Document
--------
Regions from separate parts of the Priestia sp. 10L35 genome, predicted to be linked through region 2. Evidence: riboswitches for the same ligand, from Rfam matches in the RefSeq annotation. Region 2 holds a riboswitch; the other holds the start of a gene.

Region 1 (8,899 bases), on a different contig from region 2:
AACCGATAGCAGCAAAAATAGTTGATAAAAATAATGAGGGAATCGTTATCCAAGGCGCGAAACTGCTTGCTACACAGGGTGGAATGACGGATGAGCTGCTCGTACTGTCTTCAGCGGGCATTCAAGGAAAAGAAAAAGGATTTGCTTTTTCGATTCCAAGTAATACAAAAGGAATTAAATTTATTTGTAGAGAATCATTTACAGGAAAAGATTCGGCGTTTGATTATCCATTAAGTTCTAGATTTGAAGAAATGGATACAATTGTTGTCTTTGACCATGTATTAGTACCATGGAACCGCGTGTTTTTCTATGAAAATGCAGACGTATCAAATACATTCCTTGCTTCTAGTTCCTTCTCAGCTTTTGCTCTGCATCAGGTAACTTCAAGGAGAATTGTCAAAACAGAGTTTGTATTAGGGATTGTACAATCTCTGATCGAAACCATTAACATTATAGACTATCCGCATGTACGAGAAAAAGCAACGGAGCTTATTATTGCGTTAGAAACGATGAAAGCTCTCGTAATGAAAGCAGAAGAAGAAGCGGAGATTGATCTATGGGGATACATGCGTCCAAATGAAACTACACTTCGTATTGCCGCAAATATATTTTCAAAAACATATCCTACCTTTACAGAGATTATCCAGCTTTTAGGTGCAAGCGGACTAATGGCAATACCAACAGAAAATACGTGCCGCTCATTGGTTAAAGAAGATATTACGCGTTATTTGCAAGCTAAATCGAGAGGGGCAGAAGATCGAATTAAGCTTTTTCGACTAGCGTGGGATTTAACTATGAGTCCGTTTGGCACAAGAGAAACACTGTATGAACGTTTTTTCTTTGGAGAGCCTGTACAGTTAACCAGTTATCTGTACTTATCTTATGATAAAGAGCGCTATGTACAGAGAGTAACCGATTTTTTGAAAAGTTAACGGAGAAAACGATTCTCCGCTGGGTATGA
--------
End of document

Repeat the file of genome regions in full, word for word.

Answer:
Regions from separate parts of the Priestia sp. 10L35 genome, predicted to be linked through region 2. Evidence: riboswitches for the same ligand, from Rfam matches in the RefSeq annotation. Region 2 holds a riboswitch; the other holds the start of a gene.

Region 1 (8,899 bases), on a different contig from region 2:
AACCGATAGCAGCAAAAATAGTTGATAAAAATAATGAGGGAATCGTTATCCAAGGCGCGAAACTGCTTGCTACACAGGGTGGAATGACGGATGAGCTGCTCGTACTGTCTTCAGCGGGCATTCAAGGAAAAGAAAAAGGATTTGCTTTTTCGATTCCAAGTAATACAAAAGGAATTAAATTTATTTGTAGAGAATCATTTACAGGAAAAGATTCGGCGTTTGATTATCCATTAAGTTCTAGATTTGAAGAAATGGATACAATTGTTGTCTTTGACCATGTATTAGTACCATGGAACCGCGTGTTTTTCTATGAAAATGCAGACGTATCAAATACATTCCTTGCTTCTAGTTCCTTCTCAGCTTTTGCTCTGCATCAGGTAACTTCAAGGAGAATTGTCAAAACAGAGTTTGTATTAGGGATTGTACAATCTCTGATCGAAACCATTAACATTATAGACTATCCGCATGTACGAGAAAAAGCAACGGAGCTTATTATTGCGTTAGAAACGATGAAAGCTCTCGTAATGAAAGCAGAAGAAGAAGCGGAGATTGATCTATGGGGATACATGCGTCCAAATGAAACTACACTTCGTATTGCCGCAAATATATTTTCAAAAACATATCCTACCTTTACAGAGATTATCCAGCTTTTAGGTGCAAGCGGACTAATGGCAATACCAACAGAAAATACGTGCCGCTCATTGGTTAAAGAAGATATTACGCGTTATTTGCAAGCTAAATCGAGAGGGGCAGAAGATCGAATTAAGCTTTTTCGACTAGCGTGGGATTTAACTATGAGTCCGTTTGGCACAAGAGAAACACTGTATGAACGTTTTTTCTTTGGAGAGCCTGTACAGTTAACCAGTTATCTGTACTTATCTTATGATAAAGAGCGCTATGTACAGAGAGTAACCGATTTTTTGAAAAGTTAACGGAGAAAACGATTCTCCGCTGGGTATGA